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Communion 2011

Looks Like

Originally scheduled for October 16

Looks Like

Have you ever seen a leaf out of the 1611 King James Bible? It's rather hard to read, as the English language has changed quite a bit (not to mention the art of the printer).[1] But the style is unmistakable. It is the same style used in the Middle Ages by monks copying the Bible. It is highly ornate and the letters are rather fancy. That style was continued by the early publishers for the simple reason that people expected it. They knew what a "real Bible" was supposed to look like that.

The tradition carried over into the words themselves. The spoken word was also "ornate." The expectation was that the Word of God would sound like the word of God. If it started with "hey dude" it wasn't the real thing. We know the Bible should look like; we also know what it should sound like.

Christ, the word of God, meets a similar test. We have expectations of the word of God who became flesh. To put it simply, we expect him to act like God. But because he is also human, we expect him to act like a human as well. So it is that God gave us the miracle of the incarnation; Christ was born of Mary because that's how human beings get started.

The Scripture tells us[2] that he is the image of God. The word used for image is now our word "icon." If you see Jesus, you have seen God. More than that, we are also told that he is the exact representation of God's nature.[3] So we may well ask, what is God's nature?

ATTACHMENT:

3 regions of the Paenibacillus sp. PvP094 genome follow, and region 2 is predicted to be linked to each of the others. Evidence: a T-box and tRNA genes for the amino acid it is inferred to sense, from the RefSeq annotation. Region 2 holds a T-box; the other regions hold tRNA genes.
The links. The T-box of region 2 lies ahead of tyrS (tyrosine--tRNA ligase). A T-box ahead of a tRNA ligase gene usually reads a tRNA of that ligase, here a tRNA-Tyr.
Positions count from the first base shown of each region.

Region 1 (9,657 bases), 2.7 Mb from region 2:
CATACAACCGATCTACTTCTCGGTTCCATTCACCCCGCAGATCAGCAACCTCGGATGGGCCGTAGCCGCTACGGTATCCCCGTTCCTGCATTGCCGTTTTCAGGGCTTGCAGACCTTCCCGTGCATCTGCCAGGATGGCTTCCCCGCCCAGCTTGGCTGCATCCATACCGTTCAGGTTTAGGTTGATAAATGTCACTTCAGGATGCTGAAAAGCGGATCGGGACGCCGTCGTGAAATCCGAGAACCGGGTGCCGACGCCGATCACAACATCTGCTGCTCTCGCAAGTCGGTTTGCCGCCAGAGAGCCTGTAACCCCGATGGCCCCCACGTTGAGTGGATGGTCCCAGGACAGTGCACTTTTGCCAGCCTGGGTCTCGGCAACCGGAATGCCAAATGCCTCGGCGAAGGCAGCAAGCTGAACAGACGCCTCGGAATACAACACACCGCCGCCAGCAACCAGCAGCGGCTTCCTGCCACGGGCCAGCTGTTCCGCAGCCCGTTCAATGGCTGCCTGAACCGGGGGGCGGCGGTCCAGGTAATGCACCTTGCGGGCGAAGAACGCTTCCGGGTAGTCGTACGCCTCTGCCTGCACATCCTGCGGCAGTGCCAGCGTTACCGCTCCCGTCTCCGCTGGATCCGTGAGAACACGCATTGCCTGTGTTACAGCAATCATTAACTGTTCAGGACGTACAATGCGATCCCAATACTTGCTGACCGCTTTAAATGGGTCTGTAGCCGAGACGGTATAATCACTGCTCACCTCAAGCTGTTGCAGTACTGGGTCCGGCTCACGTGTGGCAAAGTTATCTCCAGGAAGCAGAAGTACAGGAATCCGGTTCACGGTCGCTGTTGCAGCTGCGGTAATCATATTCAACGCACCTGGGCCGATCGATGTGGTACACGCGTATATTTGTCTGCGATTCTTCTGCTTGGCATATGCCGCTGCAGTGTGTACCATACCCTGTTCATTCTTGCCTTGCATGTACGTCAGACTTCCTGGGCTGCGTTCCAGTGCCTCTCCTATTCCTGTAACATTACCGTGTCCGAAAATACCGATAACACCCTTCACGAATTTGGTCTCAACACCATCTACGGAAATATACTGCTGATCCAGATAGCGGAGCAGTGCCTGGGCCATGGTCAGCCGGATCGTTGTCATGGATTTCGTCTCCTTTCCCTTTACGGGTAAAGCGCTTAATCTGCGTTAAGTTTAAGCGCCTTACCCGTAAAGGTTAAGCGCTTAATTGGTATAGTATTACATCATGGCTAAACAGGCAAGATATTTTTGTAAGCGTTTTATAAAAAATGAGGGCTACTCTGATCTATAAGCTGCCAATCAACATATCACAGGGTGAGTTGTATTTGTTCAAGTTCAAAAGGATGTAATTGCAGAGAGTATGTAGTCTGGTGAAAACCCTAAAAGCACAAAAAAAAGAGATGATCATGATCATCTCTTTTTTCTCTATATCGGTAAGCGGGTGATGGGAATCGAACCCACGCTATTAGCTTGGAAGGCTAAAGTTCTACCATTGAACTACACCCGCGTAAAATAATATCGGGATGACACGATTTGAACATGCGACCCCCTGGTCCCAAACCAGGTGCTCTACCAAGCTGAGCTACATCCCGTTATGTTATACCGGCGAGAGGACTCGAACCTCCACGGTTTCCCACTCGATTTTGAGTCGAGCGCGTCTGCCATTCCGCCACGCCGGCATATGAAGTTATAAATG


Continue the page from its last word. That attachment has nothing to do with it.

Volumes could be written about the answer to that question, but we may point out two very prominent things. First God's nature is that of justice and righteousness; second, God's nature is that of love. To be the exact representation of that nature Christ went to the cross – satisfying the justice and righteousness of God with the overpowering display of the love of God. It is the most important event in human history.

We remember important days in history. The Christian world celebrates Christmas; America celebrates the Fourth of July; some of us even still celebrate our birthdays. The most important day in history is celebrated here at communion. In the wine we are reminded of the blood shed by Christ; in the bread we are reminded of his body. There is a certain style in God's memorial; simple and direct. By his body and blood he reminds you of the sacrifice on the cross and the victory over the grave.

[1] An example may be found at http://www.greatsite.com/ancient-rare-bible-leaves/king-james-1611-picture.html

[2] Colossians 1:15

[3] Hebrews 1:3


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